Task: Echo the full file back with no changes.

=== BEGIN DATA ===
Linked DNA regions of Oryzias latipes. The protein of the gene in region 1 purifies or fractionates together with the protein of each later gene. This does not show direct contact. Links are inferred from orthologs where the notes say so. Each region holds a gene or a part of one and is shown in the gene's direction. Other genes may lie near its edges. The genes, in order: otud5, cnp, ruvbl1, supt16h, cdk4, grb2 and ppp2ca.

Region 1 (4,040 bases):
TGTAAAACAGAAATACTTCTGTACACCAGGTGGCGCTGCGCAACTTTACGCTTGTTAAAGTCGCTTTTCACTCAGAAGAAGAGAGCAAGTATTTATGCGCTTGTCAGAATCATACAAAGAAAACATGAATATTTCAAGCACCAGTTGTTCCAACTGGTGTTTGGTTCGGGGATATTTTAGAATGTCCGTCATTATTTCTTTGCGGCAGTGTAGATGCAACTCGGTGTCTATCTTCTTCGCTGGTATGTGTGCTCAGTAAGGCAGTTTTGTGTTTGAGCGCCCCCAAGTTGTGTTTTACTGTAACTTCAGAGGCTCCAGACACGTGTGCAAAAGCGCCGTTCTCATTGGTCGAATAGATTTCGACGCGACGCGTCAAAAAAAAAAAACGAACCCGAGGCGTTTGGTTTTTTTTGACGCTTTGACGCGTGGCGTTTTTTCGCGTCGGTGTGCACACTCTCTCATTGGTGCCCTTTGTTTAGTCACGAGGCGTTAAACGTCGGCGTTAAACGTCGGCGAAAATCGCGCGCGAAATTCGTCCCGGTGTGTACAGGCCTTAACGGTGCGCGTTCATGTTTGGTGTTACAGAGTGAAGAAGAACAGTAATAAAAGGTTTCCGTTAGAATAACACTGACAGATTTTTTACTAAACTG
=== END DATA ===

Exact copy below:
Linked DNA regions of Oryzias latipes. The protein of the gene in region 1 purifies or fractionates together with the protein of each later gene. This does not show direct contact. Links are inferred from orthologs where the notes say so. Each region holds a gene or a part of one and is shown in the gene's direction. Other genes may lie near its edges. The genes, in order: otud5, cnp, ruvbl1, supt16h, cdk4, grb2 and ppp2ca.

Region 1 (4,040 bases):
TGTAAAACAGAAATACTTCTGTACACCAGGTGGCGCTGCGCAACTTTACGCTTGTTAAAGTCGCTTTTCACTCAGAAGAAGAGAGCAAGTATTTATGCGCTTGTCAGAATCATACAAAGAAAACATGAATATTTCAAGCACCAGTTGTTCCAACTGGTGTTTGGTTCGGGGATATTTTAGAATGTCCGTCATTATTTCTTTGCGGCAGTGTAGATGCAACTCGGTGTCTATCTTCTTCGCTGGTATGTGTGCTCAGTAAGGCAGTTTTGTGTTTGAGCGCCCCCAAGTTGTGTTTTACTGTAACTTCAGAGGCTCCAGACACGTGTGCAAAAGCGCCGTTCTCATTGGTCGAATAGATTTCGACGCGACGCGTCAAAAAAAAAAAACGAACCCGAGGCGTTTGGTTTTTTTTGACGCTTTGACGCGTGGCGTTTTTTCGCGTCGGTGTGCACACTCTCTCATTGGTGCCCTTTGTTTAGTCACGAGGCGTTAAACGTCGGCGTTAAACGTCGGCGAAAATCGCGCGCGAAATTCGTCCCGGTGTGTACAGGCCTTAACGGTGCGCGTTCATGTTTGGTGTTACAGAGTGAAGAAGAACAGTAATAAAAGGTTTCCGTTAGAATAACACTGACAGATTTTTTACTAAACTG